A startling turn of events stirred an emotional scene in what was expected to be a pretty mundane hearing in Peoria County Court Thurs. Peoria Public Radio’s Cass Herrington reports on 73-year-old Cleve Heidelberg’s efforts to be exonerated after nearly half a century in prison.
Cleve Heidelberg was visibly frustrated early on in Thursday’s hearing. The police officers forgot to remove his shackles after he entered the courtroom. On several occasions, Heidelberg interrupted the judge, and his own attorneys. But the focus of the hearing changed gears when Heidelberg told the court, he wanted to take matters into his own hands, and represent himself.
“I’m being totally ignored here, the issues that’s involved are spinning out of control. I desire to have some input into that," Heidelberg said.
"Your honor, could we have a five minute break, so I can talk to Mr. Heidelberg?," his Attorney, Andy Hale, said.
"I don’t need a break,” Heidelberg said.
After a brief recess to speak with his attorneys, Heidelberg reentered the courtroom, insisting on representing himself. Attorney Andy Hale got choked up and requested the judge give the matter two weeks.
“I love Mr. Heidelberg too much to let this train crash. I need to talk to him one more time and try to explain to him where things are at, I think the stakes here are too high," Hale said.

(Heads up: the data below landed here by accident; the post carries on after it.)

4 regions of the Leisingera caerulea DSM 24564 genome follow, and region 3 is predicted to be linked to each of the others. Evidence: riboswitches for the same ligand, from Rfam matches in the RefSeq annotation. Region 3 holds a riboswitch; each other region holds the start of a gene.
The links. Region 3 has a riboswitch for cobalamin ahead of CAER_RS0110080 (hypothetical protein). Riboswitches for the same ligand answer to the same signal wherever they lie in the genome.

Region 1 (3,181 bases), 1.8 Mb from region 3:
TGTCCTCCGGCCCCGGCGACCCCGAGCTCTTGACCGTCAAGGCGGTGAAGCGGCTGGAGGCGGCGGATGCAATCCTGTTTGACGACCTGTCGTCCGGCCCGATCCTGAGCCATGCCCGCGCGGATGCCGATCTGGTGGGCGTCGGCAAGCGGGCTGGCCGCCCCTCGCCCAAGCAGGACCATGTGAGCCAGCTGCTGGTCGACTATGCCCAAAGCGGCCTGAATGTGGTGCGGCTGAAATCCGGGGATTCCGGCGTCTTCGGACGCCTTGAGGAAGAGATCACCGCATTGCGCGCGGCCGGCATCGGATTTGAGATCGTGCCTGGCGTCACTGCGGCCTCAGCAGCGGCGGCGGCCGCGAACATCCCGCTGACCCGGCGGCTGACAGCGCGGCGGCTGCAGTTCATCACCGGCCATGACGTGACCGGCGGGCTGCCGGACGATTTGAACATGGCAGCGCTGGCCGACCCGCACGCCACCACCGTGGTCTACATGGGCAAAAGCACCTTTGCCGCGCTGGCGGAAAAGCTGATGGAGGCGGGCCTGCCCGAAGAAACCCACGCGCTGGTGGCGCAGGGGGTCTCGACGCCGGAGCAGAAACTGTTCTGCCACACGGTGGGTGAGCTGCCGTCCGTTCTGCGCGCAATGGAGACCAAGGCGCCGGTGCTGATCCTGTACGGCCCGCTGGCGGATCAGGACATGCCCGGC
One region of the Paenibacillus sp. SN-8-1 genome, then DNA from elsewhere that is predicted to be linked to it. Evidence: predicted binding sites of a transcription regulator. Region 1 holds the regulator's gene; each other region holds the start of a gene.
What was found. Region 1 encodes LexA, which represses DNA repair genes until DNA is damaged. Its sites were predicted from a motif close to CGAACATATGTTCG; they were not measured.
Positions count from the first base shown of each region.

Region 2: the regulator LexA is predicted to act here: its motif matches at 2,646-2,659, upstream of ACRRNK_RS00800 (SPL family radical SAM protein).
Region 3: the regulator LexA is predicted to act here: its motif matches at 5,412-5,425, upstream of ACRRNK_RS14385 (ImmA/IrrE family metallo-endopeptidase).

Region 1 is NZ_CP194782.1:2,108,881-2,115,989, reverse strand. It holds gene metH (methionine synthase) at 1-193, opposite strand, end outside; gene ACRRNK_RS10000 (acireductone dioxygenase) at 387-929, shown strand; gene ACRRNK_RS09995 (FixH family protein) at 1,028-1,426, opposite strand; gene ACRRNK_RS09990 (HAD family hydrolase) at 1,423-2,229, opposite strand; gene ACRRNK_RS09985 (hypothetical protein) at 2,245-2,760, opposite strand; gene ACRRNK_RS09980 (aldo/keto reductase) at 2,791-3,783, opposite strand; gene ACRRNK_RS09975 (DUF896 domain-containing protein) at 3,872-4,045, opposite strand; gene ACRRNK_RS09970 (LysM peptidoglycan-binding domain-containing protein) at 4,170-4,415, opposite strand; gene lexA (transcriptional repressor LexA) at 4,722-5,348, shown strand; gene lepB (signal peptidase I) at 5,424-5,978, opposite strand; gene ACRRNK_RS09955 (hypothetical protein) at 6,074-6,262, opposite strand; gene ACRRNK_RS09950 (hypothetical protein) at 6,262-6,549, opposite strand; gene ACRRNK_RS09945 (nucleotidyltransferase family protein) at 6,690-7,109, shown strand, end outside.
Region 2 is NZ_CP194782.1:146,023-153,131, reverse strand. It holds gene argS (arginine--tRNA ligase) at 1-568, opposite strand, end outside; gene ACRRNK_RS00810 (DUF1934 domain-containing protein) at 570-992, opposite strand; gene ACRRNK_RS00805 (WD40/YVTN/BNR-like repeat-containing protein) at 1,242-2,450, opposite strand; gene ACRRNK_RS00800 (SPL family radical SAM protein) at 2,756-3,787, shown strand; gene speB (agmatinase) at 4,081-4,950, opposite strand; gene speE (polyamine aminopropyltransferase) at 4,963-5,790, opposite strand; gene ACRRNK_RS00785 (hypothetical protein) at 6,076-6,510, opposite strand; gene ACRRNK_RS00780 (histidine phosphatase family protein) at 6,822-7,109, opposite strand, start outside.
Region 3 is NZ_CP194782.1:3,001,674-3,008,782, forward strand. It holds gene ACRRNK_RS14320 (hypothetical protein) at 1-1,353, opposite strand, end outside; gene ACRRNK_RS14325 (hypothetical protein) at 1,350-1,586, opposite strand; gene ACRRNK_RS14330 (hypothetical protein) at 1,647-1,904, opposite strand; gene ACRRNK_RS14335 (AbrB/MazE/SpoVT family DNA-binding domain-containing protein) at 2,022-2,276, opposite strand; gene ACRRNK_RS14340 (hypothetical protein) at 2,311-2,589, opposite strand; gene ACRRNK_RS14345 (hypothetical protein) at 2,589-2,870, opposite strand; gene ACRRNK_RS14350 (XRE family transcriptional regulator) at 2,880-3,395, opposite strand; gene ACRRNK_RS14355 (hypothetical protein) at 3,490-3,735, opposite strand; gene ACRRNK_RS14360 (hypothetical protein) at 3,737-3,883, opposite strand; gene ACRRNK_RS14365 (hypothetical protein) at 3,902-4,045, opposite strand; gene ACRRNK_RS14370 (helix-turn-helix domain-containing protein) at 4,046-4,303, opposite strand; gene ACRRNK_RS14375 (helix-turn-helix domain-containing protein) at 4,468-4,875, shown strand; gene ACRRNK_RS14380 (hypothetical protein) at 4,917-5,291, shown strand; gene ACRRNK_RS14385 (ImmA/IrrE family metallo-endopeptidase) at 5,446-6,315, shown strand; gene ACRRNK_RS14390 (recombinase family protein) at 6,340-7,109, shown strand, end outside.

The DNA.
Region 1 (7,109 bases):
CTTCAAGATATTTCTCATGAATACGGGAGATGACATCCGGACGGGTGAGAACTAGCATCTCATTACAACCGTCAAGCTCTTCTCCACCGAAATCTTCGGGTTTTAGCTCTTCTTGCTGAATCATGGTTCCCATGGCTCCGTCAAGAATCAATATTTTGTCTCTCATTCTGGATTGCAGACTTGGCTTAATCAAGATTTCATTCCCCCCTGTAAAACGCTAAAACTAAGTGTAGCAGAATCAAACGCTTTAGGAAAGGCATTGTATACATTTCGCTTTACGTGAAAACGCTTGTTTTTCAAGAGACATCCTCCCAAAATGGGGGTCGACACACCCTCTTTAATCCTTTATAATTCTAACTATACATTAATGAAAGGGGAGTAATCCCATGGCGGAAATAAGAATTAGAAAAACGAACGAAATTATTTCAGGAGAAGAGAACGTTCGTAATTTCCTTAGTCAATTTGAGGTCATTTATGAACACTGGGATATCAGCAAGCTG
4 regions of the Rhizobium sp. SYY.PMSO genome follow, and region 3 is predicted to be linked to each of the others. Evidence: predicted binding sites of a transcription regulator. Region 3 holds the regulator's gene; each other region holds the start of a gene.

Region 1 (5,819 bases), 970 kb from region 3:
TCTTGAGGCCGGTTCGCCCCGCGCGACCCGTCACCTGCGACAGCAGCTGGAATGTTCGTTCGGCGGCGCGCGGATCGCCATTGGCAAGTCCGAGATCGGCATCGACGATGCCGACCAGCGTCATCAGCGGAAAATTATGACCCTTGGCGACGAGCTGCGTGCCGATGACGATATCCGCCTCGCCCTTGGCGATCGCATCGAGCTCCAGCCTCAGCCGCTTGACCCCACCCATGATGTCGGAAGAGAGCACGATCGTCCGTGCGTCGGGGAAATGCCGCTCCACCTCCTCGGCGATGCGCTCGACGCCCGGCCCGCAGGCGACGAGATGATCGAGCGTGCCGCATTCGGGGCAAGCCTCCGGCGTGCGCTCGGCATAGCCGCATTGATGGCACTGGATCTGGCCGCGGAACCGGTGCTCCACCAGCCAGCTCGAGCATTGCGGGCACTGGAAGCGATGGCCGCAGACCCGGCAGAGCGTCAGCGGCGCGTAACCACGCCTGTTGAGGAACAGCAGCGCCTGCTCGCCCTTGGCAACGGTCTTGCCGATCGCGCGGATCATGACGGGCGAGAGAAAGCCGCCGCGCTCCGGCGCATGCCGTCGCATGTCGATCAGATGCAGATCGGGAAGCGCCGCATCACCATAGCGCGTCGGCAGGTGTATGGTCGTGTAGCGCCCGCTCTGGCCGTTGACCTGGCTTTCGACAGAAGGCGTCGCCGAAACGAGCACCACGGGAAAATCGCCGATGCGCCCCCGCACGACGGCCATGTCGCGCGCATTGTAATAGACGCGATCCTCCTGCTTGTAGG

Hale went on to say that his client was expressing frustration over how long the process has played out, particularly given Heidelberg's declining health.
“He doesn’t understand how close he is to proving his freedom. He is so close," Hale said.
Judge Al Purham ruled in favor of the request, but warned Heidelberg to be prepared to argue on his behalf at the next hearing should he choose to represent himself. Heidelberg met with his older sister and two nieces after the adjournment. They were seated in the courtroom. Bertha Mize-Jackson says they told her uncle they love him, he’s not alone, and that he should stick with his attorneys.
“He feels the battle has only been his, but the battle has been the family’s. It’s a family battle," Mize-Jackson said. "And being in the situation he’s in and the life he’s had to live in behind bars. I can understand he feels that way.”
Heidelberg’s attorneys plan to visit him at the Galesburg Correctional Center before the next hearing on October 5th.